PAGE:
the compiler is doing the rough equivalent of the subsequent code that uses
sb:
a
StringBuffer
is created and
append( )
is used to add new characters directly into the
StringBuffer
object (rather than making new copies each time). While this is more efficient,
it’s worth noting that each time you create a quoted character string
such as
“abc”
and
“def”,
the compiler turns those into
String
objects. So there can be more objects created than you expect, despite the
efficiency afforded through
StringBuffer.

The
String and StringBuffer classes

First,
the
String
class:

Method

Arguments,
Overloading

Use

Constructor

Overloaded:
Default,
String,
StringBuffer,
char

arrays,
byte
arrays.

Creating
String
objects.

length( )

Number
of characters in
String.

charAt()

int
Index

The
char
at a location in the
String.

getChars( ),
getBytes( )

The
beginning and end from which to copy, the array to copy into, an index into the
destination array.

Copy
chars
or
bytes
into an external array.

toCharArray( )

Produces
a
char[]
containing the characters in the
String.

equals( ),
equals-IgnoreCase( )

A
String
to compare with.

An
equality check on the contents of the two
Strings.

compareTo( )

A
String
to compare with.

Result
is negative, zero, or positive depending on the lexicographical ordering of the
String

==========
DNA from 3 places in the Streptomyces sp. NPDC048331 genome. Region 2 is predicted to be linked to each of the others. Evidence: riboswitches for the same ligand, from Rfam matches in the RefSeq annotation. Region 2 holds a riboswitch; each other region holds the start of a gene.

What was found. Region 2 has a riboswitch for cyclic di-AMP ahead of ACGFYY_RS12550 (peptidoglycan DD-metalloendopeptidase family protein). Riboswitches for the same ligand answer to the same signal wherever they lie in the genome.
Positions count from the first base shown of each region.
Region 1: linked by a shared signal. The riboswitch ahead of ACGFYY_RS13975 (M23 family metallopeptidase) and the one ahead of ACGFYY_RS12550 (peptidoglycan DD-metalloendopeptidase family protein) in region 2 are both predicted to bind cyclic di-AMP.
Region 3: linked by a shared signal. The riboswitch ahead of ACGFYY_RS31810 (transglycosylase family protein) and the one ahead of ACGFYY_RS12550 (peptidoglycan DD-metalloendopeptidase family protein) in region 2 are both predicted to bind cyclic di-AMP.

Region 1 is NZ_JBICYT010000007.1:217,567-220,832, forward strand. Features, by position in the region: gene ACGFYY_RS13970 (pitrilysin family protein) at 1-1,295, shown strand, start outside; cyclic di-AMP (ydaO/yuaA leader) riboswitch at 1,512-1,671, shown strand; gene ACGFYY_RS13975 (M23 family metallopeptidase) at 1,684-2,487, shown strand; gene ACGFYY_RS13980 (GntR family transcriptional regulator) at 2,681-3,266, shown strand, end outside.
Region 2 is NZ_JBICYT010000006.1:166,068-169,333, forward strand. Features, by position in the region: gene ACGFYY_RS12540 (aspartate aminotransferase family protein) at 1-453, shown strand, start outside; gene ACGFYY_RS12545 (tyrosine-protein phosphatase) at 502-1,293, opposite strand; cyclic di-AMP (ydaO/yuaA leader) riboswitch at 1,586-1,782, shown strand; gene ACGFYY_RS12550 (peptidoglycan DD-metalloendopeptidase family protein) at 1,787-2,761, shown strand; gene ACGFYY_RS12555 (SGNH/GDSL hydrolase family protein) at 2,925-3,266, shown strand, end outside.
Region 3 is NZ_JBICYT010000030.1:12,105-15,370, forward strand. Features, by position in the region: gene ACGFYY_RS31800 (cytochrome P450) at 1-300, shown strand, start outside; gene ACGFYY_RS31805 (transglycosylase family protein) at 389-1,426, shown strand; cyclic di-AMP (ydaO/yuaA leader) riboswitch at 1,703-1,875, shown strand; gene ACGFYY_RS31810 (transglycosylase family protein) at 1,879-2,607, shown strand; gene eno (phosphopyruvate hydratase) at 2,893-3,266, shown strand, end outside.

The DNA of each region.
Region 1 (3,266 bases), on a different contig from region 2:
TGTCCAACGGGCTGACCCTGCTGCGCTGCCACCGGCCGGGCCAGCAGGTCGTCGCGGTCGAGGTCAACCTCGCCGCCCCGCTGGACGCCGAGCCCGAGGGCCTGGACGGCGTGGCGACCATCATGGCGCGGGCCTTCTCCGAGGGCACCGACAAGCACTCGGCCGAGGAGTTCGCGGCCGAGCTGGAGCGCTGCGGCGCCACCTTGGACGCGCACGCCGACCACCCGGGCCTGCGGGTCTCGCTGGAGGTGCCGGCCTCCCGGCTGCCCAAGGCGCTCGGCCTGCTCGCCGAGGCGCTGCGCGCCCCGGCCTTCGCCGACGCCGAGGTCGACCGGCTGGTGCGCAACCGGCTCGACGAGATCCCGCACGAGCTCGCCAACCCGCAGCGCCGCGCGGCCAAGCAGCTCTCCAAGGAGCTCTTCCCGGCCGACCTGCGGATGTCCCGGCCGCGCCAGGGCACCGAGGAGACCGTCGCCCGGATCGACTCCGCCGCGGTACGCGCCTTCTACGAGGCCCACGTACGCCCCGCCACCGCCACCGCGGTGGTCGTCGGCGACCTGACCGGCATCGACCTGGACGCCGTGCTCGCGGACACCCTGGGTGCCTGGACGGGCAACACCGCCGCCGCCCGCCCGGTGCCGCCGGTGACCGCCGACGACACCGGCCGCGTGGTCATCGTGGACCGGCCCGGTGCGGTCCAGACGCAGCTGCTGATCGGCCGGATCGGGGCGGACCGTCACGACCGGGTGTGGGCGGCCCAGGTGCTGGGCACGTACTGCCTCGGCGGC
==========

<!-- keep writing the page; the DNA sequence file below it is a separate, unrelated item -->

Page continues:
and the argument. Uppercase and lowercase are not equal!

regionMatches( )

Offset
into this
String,
the other
String
and its offset and length to compare. Overload adds “ignore case.”

Boolean
result indicates whether the region matches.

startsWith( )

String
that it might start with. Overload adds offset into argument.

Boolean
result indicates whether the
String
starts with the argument.

endsWith( )

String
that might be a suffix of this
String.

Boolean
result indicates whether the argument is a suffix.

indexOf( ),
lastIndexOf( )

Overloaded:
char,
char
and
starting index,
String,
String,
and starting index

Returns
-1 if the argument is not found within this
String,
otherwise returns the index where the argument starts.
lastIndexOf( )
searches backward from end.

substring( )

Overloaded:
Starting index, starting index, and ending index.

Returns
a new
String
object containing the specified character set.

concat( )

The
String
to concatenate

Returns
a new
String
object containing the original
String’s
characters followed by the characters in the argument.

replace( )

The
old character to search for, the new character to replace it with.

Returns
a new
String
object with the replacements made. Uses the old
String
if no match is found.

toLowerCase( )
toUpperCase( )

Returns
a new
String
object with the case of all letters changed. Uses the old
String
if no changes need to be made.

trim( )

Returns
a new
String